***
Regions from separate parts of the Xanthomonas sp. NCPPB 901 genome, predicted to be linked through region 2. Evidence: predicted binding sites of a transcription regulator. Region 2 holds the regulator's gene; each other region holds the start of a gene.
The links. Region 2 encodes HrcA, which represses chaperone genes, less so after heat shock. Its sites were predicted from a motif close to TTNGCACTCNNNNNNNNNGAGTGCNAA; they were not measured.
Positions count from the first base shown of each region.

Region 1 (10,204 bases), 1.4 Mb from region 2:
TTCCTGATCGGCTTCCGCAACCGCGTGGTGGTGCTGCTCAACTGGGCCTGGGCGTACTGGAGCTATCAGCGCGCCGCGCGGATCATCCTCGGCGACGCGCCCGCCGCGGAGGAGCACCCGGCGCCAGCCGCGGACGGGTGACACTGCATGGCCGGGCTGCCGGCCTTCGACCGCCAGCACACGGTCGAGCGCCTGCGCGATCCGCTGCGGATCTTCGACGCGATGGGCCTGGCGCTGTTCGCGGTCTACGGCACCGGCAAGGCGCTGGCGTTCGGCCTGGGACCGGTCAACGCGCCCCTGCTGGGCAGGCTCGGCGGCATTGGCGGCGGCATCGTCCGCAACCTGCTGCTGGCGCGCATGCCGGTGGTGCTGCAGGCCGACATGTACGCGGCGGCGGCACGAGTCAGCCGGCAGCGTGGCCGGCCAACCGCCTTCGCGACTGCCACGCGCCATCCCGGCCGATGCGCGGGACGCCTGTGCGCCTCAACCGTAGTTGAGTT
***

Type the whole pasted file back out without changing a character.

Regions from separate parts of the Xanthomonas sp. NCPPB 901 genome, predicted to be linked through region 2. Evidence: predicted binding sites of a transcription regulator. Region 2 holds the regulator's gene; each other region holds the start of a gene.
The links. Region 2 encodes HrcA, which represses chaperone genes, less so after heat shock. Its sites were predicted from a motif close to TTNGCACTCNNNNNNNNNGAGTGCNAA; they were not measured.
Positions count from the first base shown of each region.

Region 1 (10,204 bases), 1.4 Mb from region 2:
TTCCTGATCGGCTTCCGCAACCGCGTGGTGGTGCTGCTCAACTGGGCCTGGGCGTACTGGAGCTATCAGCGCGCCGCGCGGATCATCCTCGGCGACGCGCCCGCCGCGGAGGAGCACCCGGCGCCAGCCGCGGACGGGTGACACTGCATGGCCGGGCTGCCGGCCTTCGACCGCCAGCACACGGTCGAGCGCCTGCGCGATCCGCTGCGGATCTTCGACGCGATGGGCCTGGCGCTGTTCGCGGTCTACGGCACCGGCAAGGCGCTGGCGTTCGGCCTGGGACCGGTCAACGCGCCCCTGCTGGGCAGGCTCGGCGGCATTGGCGGCGGCATCGTCCGCAACCTGCTGCTGGCGCGCATGCCGGTGGTGCTGCAGGCCGACATGTACGCGGCGGCGGCACGAGTCAGCCGGCAGCGTGGCCGGCCAACCGCCTTCGCGACTGCCACGCGCCATCCCGGCCGATGCGCGGGACGCCTGTGCGCCTCAACCGTAGTTGAGTT